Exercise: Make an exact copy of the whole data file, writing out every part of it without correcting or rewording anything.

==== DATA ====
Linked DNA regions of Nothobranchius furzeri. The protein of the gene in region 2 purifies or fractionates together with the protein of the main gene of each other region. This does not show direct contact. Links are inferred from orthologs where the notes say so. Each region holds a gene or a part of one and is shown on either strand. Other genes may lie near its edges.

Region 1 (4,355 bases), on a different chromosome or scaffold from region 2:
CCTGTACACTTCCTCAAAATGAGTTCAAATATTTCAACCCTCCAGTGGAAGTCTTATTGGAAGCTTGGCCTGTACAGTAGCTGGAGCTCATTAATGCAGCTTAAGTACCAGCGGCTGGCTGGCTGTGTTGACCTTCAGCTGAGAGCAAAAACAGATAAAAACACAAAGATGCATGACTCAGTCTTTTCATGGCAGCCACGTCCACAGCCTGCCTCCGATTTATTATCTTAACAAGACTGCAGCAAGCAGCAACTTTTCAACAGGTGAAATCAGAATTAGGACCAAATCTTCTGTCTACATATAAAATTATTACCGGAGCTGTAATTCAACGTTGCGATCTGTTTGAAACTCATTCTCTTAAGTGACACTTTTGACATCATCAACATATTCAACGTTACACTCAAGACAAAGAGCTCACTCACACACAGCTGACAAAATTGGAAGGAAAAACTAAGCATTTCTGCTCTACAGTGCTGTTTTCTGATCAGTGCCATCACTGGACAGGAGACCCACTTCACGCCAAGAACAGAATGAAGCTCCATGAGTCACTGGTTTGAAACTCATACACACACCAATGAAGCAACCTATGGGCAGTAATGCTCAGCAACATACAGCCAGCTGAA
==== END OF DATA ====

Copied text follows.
Linked DNA regions of Nothobranchius furzeri. The protein of the gene in region 2 purifies or fractionates together with the protein of the main gene of each other region. This does not show direct contact. Links are inferred from orthologs where the notes say so. Each region holds a gene or a part of one and is shown on either strand. Other genes may lie near its edges.

Region 1 (4,355 bases), on a different chromosome or scaffold from region 2:
CCTGTACACTTCCTCAAAATGAGTTCAAATATTTCAACCCTCCAGTGGAAGTCTTATTGGAAGCTTGGCCTGTACAGTAGCTGGAGCTCATTAATGCAGCTTAAGTACCAGCGGCTGGCTGGCTGTGTTGACCTTCAGCTGAGAGCAAAAACAGATAAAAACACAAAGATGCATGACTCAGTCTTTTCATGGCAGCCACGTCCACAGCCTGCCTCCGATTTATTATCTTAACAAGACTGCAGCAAGCAGCAACTTTTCAACAGGTGAAATCAGAATTAGGACCAAATCTTCTGTCTACATATAAAATTATTACCGGAGCTGTAATTCAACGTTGCGATCTGTTTGAAACTCATTCTCTTAAGTGACACTTTTGACATCATCAACATATTCAACGTTACACTCAAGACAAAGAGCTCACTCACACACAGCTGACAAAATTGGAAGGAAAAACTAAGCATTTCTGCTCTACAGTGCTGTTTTCTGATCAGTGCCATCACTGGACAGGAGACCCACTTCACGCCAAGAACAGAATGAAGCTCCATGAGTCACTGGTTTGAAACTCATACACACACCAATGAAGCAACCTATGGGCAGTAATGCTCAGCAACATACAGCCAGCTGAA